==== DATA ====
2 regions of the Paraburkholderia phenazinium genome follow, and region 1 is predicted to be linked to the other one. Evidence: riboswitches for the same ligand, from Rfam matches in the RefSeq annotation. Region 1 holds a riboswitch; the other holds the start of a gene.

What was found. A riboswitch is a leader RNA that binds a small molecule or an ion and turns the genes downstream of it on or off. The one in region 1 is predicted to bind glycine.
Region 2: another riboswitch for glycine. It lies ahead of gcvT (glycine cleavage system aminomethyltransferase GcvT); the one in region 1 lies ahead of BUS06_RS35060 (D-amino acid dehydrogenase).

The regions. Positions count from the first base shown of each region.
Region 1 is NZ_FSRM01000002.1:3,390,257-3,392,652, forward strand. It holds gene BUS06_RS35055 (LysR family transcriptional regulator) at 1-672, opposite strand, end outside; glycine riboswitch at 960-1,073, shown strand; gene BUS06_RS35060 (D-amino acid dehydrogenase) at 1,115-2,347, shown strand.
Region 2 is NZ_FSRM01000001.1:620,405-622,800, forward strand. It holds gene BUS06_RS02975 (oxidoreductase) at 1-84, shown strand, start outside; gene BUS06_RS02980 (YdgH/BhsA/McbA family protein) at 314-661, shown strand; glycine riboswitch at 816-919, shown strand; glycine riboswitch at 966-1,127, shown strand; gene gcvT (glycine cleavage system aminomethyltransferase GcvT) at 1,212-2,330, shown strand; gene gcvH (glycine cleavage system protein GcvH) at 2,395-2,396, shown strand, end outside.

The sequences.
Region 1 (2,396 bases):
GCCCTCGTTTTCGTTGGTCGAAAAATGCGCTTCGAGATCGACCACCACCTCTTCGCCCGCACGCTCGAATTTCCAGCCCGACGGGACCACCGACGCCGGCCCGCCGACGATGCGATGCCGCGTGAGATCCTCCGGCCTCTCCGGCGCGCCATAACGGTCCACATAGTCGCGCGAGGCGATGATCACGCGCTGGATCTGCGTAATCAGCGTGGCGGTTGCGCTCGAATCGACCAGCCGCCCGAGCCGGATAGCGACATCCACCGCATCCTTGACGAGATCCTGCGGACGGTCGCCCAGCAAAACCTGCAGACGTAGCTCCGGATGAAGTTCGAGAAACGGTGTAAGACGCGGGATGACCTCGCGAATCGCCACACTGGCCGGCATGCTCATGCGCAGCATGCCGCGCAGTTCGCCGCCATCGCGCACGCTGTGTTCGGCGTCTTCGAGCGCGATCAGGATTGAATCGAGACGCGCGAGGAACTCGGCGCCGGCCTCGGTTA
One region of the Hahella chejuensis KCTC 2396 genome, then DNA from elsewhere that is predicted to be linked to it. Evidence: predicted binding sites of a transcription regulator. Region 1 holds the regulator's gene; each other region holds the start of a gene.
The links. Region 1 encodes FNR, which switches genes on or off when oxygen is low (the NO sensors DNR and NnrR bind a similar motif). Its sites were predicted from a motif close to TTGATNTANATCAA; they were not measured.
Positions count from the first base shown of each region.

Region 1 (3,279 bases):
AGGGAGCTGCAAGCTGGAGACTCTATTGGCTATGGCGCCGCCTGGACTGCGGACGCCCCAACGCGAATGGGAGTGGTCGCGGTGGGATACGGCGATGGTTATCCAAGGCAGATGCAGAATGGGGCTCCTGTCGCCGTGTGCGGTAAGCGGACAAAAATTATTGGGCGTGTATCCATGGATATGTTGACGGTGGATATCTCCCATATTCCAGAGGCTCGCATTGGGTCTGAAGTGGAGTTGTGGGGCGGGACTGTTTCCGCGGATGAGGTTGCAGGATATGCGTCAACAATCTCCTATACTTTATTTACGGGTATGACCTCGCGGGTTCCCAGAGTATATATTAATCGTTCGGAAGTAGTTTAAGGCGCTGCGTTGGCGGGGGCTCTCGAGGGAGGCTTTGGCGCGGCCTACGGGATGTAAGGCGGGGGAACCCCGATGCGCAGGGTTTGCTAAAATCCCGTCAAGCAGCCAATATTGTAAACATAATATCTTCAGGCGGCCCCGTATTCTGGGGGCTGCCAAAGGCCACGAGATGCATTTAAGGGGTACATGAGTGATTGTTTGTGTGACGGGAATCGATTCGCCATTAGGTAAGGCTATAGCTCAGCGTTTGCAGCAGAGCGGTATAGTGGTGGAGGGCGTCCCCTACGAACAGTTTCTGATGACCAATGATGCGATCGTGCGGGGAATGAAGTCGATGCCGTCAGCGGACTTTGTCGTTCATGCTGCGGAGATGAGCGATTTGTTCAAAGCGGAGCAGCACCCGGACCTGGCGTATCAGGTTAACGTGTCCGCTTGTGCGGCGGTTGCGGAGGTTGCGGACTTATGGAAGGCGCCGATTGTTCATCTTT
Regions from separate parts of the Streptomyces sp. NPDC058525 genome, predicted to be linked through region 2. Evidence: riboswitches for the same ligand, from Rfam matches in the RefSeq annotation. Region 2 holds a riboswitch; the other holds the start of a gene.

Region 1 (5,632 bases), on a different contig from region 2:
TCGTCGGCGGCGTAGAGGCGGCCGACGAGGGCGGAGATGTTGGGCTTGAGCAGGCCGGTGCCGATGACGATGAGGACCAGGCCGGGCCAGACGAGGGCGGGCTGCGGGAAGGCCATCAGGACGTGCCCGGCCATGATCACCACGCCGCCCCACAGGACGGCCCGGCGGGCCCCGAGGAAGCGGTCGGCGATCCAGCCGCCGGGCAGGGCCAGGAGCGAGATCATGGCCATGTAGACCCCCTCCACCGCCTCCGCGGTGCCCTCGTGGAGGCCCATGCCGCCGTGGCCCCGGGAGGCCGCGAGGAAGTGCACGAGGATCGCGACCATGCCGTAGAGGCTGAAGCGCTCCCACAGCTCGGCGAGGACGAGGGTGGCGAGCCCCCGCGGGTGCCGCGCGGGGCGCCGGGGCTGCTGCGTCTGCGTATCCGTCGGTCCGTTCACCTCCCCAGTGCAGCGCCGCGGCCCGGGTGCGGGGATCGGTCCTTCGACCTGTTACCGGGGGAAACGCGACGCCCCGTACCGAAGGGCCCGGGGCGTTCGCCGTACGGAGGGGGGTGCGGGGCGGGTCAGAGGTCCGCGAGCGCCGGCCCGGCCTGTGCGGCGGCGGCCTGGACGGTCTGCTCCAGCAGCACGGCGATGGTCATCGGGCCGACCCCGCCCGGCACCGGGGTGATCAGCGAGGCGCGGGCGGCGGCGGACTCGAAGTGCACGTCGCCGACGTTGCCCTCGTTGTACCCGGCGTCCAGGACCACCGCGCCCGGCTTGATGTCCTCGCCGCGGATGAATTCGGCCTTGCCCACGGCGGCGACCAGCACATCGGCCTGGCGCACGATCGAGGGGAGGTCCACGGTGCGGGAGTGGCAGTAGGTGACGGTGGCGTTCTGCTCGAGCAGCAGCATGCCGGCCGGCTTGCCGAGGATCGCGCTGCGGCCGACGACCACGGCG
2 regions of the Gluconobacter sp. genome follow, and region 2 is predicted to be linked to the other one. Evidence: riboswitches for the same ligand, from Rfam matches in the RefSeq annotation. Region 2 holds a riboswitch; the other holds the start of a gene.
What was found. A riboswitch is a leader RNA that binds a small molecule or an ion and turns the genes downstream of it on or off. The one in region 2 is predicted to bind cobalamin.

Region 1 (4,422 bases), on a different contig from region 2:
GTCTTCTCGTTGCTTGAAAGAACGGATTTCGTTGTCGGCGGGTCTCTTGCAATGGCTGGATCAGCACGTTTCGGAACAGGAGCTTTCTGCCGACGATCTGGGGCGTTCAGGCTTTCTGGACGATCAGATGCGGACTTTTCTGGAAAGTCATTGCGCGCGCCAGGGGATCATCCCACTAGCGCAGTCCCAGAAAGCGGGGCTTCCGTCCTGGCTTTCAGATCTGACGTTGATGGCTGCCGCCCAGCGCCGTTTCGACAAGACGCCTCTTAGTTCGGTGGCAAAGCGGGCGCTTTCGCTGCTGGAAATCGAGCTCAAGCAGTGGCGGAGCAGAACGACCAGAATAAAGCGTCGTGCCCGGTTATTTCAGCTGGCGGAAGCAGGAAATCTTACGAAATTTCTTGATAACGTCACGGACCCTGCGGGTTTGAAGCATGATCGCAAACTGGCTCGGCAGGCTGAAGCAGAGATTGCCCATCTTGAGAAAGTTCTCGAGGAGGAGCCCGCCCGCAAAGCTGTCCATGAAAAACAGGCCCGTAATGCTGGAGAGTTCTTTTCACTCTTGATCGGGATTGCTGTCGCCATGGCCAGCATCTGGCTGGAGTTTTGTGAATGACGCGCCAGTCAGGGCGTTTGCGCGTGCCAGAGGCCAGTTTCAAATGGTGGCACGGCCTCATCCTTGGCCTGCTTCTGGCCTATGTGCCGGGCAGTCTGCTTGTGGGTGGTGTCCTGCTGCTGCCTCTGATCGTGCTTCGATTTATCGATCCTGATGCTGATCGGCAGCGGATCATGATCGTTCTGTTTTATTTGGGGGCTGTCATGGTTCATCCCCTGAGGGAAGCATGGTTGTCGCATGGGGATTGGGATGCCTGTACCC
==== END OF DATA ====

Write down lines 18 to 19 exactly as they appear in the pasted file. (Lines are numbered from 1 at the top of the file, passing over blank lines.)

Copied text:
2 regions of the Gluconobacter sp. genome follow, and region 2 is predicted to be linked to the other one. Evidence: riboswitches for the same ligand, from Rfam matches in the RefSeq annotation. Region 2 holds a riboswitch; the other holds the start of a gene.
What was found. A riboswitch is a leader RNA that binds a small molecule or an ion and turns the genes downstream of it on or off. The one in region 2 is predicted to bind cobalamin.